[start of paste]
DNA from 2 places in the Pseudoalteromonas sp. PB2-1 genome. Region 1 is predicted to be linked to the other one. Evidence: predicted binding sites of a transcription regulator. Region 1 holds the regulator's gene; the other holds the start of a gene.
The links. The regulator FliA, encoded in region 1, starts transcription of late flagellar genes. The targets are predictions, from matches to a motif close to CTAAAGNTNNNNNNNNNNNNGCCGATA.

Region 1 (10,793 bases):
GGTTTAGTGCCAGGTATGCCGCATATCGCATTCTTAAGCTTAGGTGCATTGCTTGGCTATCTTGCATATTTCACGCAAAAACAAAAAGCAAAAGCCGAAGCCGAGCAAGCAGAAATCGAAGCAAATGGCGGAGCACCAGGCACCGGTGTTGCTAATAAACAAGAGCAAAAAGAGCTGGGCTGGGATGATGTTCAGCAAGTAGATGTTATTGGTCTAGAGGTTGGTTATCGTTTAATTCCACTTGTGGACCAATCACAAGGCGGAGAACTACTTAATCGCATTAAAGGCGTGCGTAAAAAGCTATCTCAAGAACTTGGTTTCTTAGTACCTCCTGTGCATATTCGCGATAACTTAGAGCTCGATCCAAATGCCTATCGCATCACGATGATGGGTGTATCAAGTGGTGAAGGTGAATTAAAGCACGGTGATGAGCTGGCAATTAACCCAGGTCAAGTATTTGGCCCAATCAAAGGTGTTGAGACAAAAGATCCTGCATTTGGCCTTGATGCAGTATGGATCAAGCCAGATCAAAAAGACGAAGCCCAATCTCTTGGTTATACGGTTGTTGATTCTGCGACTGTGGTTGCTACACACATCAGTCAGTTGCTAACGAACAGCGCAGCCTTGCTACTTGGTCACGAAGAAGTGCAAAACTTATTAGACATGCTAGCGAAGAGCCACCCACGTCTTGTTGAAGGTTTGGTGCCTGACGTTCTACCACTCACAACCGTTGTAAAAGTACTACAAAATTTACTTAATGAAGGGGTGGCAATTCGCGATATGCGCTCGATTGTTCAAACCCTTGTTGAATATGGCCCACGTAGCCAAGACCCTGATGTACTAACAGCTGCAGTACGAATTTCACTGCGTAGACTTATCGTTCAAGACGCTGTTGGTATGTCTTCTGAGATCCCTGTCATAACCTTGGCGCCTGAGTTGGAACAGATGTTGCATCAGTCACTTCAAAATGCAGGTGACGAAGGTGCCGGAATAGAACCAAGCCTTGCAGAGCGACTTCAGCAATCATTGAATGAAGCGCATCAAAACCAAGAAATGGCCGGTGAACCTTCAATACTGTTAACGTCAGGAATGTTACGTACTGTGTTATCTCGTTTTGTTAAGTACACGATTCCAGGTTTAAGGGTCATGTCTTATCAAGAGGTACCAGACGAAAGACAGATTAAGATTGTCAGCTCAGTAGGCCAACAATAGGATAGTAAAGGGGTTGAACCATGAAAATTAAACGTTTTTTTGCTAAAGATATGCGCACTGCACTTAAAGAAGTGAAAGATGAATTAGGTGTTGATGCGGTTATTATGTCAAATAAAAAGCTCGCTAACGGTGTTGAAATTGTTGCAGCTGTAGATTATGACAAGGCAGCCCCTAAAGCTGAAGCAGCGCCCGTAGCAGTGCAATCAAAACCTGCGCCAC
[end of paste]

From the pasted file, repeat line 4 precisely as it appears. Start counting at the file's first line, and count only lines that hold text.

GGTTTAGTGCCAGGTATGCCGCATATCGCATTCTTAAGCTTAGGTGCATTGCTTGGCTATCTTGCATATTTCACGCAAAAACAAAAAGCAAAAGCCGAAGCCGAGCAAGCAGAAATCGAAGCAAATGGCGGAGCACCAGGCACCGGTGTTGCTAATAAACAAGAGCAAAAAGAGCTGGGCTGGGATGATGTTCAGCAAGTAGATGTTATTGGTCTAGAGGTTGGTTATCGTTTAATTCCACTTGTGGACCAATCACAAGGCGGAGAACTACTTAATCGCATTAAAGGCGTGCGTAAAAAGCTATCTCAAGAACTTGGTTTCTTAGTACCTCCTGTGCATATTCGCGATAACTTAGAGCTCGATCCAAATGCCTATCGCATCACGATGATGGGTGTATCAAGTGGTGAAGGTGAATTAAAGCACGGTGATGAGCTGGCAATTAACCCAGGTCAAGTATTTGGCCCAATCAAAGGTGTTGAGACAAAAGATCCTGCATTTGGCCTTGATGCAGTATGGATCAAGCCAGATCAAAAAGACGAAGCCCAATCTCTTGGTTATACGGTTGTTGATTCTGCGACTGTGGTTGCTACACACATCAGTCAGTTGCTAACGAACAGCGCAGCCTTGCTACTTGGTCACGAAGAAGTGCAAAACTTATTAGACATGCTAGCGAAGAGCCACCCACGTCTTGTTGAAGGTTTGGTGCCTGACGTTCTACCACTCACAACCGTTGTAAAAGTACTACAAAATTTACTTAATGAAGGGGTGGCAATTCGCGATATGCGCTCGATTGTTCAAACCCTTGTTGAATATGGCCCACGTAGCCAAGACCCTGATGTACTAACAGCTGCAGTACGAATTTCACTGCGTAGACTTATCGTTCAAGACGCTGTTGGTATGTCTTCTGAGATCCCTGTCATAACCTTGGCGCCTGAGTTGGAACAGATGTTGCATCAGTCACTTCAAAATGCAGGTGACGAAGGTGCCGGAATAGAACCAAGCCTTGCAGAGCGACTTCAGCAATCATTGAATGAAGCGCATCAAAACCAAGAAATGGCCGGTGAACCTTCAATACTGTTAACGTCAGGAATGTTACGTACTGTGTTATCTCGTTTTGTTAAGTACACGATTCCAGGTTTAAGGGTCATGTCTTATCAAGAGGTACCAGACGAAAGACAGATTAAGATTGTCAGCTCAGTAGGCCAACAATAGGATAGTAAAGGGGTTGAACCATGAAAATTAAACGTTTTTTTGCTAAAGATATGCGCACTGCACTTAAAGAAGTGAAAGATGAATTAGGTGTTGATGCGGTTATTATGTCAAATAAAAAGCTCGCTAACGGTGTTGAAATTGTTGCAGCTGTAGATTATGACAAGGCAGCCCCTAAAGCTGAAGCAGCGCCCGTAGCAGTGCAATCAAAACCTGCGCCAC